top of page

Why is Filipino American History Month Celebrated on October?

1587 - During the Manila-Acapulco Galleon Trade era, The Spanish galleon Nuestra Senora de Esperanza, arrived at the shores of present-day Morro Bay, California. The landing party included Luzon Indios, indigenous Filipinos, who worked as sailors on board. The party was attacked by Native Americans two days later, and further exploration was discontinued. This marked the first Filipino landing in the Continental United States.

Filipino American History Month or FAHM, is celebrated annually in October, commemorating the arrival of the first Filipinos in modern-day Morro Bay, California.

Filipino American History Month
Morro bay

The Filipino community and the Filipino American National Historical Society established Filipino American History Month in 1992. In 2009, Congress recognized the month of October officially as Filipino American History Month in the U.S.

To celebrate Filipino American History Month, here's a list of significant events for the Filipino American community.

1763 - Filipino who worked and labored escaped Spanish ships to establish the settlement of Saint Malo, 25 miles southeast of what is now New Orleans. There, they hid from the Spanish and pioneered the method of drying shrimp in Louisiana. They were also called the "Manila Men".

Filipino American History Month
Saint Malo

1781 - Filipino Antonio Miranda Rodriguez was 50 years old when he arrived in Los Angeles. He was with his 11-years old daughter Juana Maria.

Antonio Rodriguez was part of the 12 original founders of Los Angeles in 1781.

The Spanish government sent people to establish what was first called “El Pueblo de Nuestra Señora la Reina de Los Ángeles” (The town of Our Lady the Queen of the Angels).

Antonio Rodriguez’s name was not listed as one of the eleven founders of the El Pueblo. However, The Los Angeles Almanac mentions his name as the twelfth founder of California.

When he and his daughter finally arrived in Alta California (Upper/New California), it was discovered Rodriguez was a skilled gunsmith. As such, he was reassigned to Santa Barbara Presidio in 1782.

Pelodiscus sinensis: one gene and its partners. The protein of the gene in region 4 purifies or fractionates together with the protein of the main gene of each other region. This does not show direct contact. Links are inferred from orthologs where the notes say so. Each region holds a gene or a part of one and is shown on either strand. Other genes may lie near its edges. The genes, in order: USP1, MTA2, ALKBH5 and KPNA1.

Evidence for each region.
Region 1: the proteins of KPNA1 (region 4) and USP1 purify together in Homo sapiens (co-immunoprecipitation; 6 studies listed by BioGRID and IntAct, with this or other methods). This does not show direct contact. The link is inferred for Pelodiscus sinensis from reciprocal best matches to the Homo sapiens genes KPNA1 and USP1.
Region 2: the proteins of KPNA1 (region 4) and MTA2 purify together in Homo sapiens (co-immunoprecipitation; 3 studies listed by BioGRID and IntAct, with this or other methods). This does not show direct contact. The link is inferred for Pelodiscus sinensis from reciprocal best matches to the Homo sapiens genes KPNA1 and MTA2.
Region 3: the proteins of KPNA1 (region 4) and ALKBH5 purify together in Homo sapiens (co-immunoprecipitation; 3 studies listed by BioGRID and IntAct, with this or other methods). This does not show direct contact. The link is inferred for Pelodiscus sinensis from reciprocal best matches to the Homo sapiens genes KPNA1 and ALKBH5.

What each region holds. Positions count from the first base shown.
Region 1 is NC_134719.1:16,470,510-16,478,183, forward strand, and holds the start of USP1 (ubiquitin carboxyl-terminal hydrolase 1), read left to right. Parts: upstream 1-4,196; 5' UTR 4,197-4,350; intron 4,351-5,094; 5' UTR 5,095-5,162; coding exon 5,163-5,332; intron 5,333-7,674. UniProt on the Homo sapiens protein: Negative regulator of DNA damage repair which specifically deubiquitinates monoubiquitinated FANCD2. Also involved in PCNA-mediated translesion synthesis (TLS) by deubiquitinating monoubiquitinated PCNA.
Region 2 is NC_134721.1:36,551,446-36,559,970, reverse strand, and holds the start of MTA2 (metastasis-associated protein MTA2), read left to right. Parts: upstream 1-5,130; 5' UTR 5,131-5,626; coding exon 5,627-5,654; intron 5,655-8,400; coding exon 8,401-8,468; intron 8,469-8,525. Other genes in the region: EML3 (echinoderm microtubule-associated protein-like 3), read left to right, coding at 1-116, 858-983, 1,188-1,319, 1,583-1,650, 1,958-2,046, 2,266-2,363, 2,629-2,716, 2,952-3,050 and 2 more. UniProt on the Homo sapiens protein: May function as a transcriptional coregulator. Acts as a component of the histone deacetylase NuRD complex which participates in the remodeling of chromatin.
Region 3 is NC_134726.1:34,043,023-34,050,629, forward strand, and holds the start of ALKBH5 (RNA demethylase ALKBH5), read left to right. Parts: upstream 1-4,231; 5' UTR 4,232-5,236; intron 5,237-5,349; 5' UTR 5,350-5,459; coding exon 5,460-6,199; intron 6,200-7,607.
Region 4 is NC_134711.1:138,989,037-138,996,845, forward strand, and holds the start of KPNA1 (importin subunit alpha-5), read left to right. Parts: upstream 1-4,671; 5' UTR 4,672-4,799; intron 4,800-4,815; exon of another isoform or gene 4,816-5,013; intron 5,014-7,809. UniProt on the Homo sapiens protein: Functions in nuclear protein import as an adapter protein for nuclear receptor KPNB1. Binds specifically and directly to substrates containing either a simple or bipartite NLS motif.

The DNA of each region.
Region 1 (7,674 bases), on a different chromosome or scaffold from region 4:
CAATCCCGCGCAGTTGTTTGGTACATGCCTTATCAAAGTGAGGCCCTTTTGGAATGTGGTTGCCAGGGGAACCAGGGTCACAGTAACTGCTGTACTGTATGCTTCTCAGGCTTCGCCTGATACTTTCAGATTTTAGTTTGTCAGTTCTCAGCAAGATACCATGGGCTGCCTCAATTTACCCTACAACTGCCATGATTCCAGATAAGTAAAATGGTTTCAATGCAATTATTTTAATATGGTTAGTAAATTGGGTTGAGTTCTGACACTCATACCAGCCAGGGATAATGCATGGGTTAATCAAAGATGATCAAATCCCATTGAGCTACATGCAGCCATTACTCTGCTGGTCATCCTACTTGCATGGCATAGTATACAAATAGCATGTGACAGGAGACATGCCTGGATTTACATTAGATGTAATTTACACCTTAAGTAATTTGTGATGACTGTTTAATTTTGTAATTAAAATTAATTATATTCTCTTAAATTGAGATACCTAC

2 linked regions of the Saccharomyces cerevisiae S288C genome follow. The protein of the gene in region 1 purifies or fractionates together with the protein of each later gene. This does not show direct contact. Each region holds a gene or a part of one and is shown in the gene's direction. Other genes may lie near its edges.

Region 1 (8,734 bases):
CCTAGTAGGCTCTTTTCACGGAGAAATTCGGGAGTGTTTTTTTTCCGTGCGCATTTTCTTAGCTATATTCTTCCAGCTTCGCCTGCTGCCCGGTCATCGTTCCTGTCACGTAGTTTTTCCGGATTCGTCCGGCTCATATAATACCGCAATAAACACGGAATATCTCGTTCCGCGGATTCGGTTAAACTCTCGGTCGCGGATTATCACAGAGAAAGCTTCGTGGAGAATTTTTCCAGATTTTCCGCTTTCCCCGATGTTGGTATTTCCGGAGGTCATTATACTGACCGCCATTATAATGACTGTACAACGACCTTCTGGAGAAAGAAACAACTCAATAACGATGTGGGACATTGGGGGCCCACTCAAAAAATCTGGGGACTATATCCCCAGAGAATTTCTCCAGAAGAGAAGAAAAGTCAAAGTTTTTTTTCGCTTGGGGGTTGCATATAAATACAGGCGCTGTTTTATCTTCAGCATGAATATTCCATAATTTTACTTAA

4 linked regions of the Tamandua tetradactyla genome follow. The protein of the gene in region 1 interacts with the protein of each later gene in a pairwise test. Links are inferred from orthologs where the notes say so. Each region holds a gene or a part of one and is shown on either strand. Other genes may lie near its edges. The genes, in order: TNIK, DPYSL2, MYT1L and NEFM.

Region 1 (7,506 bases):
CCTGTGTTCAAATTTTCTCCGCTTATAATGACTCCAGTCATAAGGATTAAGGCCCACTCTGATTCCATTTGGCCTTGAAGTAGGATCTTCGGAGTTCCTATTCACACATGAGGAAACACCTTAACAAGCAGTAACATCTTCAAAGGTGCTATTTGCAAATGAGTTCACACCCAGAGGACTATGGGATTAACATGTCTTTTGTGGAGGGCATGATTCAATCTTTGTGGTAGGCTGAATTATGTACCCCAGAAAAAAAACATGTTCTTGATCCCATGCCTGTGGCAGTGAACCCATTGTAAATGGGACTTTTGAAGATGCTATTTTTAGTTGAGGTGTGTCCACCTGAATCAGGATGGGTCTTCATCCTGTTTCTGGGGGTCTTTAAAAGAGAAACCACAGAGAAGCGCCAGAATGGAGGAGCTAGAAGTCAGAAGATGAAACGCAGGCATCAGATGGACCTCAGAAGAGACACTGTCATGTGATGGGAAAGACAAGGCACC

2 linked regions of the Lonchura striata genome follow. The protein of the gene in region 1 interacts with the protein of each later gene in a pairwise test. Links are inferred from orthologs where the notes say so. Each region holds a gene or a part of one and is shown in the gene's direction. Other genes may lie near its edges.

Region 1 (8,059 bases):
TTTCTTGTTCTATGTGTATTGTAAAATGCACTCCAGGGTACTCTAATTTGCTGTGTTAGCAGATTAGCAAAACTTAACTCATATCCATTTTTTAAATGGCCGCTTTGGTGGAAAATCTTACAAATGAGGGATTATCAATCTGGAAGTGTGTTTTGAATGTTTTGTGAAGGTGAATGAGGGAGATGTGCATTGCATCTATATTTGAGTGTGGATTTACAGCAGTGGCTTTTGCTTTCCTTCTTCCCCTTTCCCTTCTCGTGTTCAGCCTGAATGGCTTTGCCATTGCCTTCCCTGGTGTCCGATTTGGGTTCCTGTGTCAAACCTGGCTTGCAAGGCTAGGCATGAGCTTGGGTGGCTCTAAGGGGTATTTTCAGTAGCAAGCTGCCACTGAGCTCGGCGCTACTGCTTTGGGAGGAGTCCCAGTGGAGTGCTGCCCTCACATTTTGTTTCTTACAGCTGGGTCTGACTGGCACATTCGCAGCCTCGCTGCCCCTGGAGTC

Although Antonio Rodriguez was a widow living in Sonora, he lived the rest of his life in Santa Barbara, California.

Filipino American History Month

1788 June 17- At least one Manilla man was aboard the British ship Iphigenia Nubiana, under the command of Captain William Douglas, when it arrived at Cook Inlet in Alaska.

Filipino American History Month

1789 June 15 - Manilla men were also on the ships, Eleanora and Fair American, of Captain Simon Metcalfe, an American fur trader from New York, when these ships arrived at the Pacific Northwest coast of America.

Filipino American History Month

1789 - 1791- John Mando, a Manila Men was cabin steward on the Gustavus III, owned by Captain John Henry Cox, when it came to Sitka Harbor.

1789 - 1794 - Filipinos were also part of the Malaspina Expedition, according to historian Donald C. Cutter, who can name at least four of them; and cites one Filipino seaman who had previously made three trips to Acapulco on Manila galleons, who may have joined the crew in Lima, Peru. Malaspina also recruited replacement crew in Acapulco among "Filipino mariners who were in Acapulco as a result of the galleon trade with Manila"

1822 - Francisco Flores from Cebu arrived in Texas in 1822 aboard a freighter, on which he was a cabin boy. He settled in Port Isabel, Texas and owned a fishing business with two schooners. He married Augustina Gonzales when he was 40, and moved his family and business to Rockport, Texas. He died in Texas in 1917 at the ripe old age of 108.